Experts have found Zoom vulnerabilities that allow you to hijack your computer without a single click

The vulnerabilities were discovered by researchers Daan Keuper and Tiis Alkemade of Computest Security, a

cybersecurity and risk management, as part ofhacker competition Pwn2Own 2021, organized by the Zero Day Initiative. Although not much detail is known about the vulnerabilities, in fact, the researchers used a chain of three bugs in the Zoom desktop version to execute a remote code execution exploit on the target system.

The user did not have to press anything for the attack to successfully take over their computer. The error is presented in action below.

According to MalwareBytes Labs, the attack should come fromfrom an accepted external contact or be part of the same organization account. It also affected Zoom Chat, the company's messaging platform, but did not affect in-session chat at Zoom meetings and Zoom video webinars.

Keuper and Alkemad won $ 200 for their discovery000. This was the first time the Corporate Communications category was presented in the competition - given the pandemic, it's no surprise why Zoom was a participant and sponsor of the event.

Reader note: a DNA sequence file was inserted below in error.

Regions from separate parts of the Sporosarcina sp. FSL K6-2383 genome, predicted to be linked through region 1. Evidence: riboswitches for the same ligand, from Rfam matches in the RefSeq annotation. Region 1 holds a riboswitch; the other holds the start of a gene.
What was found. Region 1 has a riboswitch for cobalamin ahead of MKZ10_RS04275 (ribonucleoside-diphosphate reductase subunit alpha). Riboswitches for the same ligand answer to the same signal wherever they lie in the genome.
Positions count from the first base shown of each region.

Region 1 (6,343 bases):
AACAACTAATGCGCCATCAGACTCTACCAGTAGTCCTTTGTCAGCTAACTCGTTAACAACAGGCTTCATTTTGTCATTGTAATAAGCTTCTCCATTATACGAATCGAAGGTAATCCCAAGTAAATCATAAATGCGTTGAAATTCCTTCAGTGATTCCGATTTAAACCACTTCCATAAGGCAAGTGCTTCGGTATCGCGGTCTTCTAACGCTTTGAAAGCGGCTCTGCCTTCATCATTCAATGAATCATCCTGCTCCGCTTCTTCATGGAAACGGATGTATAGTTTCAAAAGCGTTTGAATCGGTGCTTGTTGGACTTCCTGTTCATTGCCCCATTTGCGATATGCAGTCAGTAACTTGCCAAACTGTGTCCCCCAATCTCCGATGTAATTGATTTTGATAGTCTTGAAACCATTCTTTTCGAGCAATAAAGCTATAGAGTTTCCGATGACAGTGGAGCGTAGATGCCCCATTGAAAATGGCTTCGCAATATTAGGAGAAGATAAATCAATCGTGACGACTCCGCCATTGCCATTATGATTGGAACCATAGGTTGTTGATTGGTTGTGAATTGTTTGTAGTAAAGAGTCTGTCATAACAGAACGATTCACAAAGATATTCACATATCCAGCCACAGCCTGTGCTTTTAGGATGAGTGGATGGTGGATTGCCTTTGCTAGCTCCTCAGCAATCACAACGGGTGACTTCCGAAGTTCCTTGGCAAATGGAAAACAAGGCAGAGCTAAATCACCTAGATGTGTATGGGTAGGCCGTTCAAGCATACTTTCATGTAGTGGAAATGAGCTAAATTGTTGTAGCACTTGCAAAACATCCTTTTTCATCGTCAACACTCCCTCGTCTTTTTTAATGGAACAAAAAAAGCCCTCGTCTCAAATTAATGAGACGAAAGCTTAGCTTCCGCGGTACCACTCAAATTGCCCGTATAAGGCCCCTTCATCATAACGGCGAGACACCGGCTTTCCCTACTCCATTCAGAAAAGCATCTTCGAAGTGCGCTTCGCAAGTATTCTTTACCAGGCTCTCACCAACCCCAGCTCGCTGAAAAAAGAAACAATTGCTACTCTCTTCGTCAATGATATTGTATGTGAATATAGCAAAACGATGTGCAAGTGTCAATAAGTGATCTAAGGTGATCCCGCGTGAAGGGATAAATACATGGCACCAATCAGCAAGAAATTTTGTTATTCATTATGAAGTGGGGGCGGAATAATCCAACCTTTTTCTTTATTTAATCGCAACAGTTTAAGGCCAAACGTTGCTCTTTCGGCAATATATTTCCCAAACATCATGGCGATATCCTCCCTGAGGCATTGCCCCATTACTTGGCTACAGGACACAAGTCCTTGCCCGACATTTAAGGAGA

In the announcement of the victory of Cooper and Alkemada, the companyComputest said the researchers were able to take almost complete control of the target systems by performing actions such as turning on the camera, turning on the microphone, reading email, checking the screen, and downloading browser history.

Zoom made headlines last yeardue to various vulnerabilities. However, this mainly concerned the security of the application itself, as well as the ability to view and listen along with video calls. Our discoveries are even more serious. The vulnerabilities in the client allowed us to take over the entire system from the users, ”Keuper said in a statement.

See also:

- Infrared radiation from human hands was used for encryption

- Created the first accurate map of the world. What's wrong with everyone else?

- In Death Valley, bacteria were found that were in evolutionary stagnation for millions of years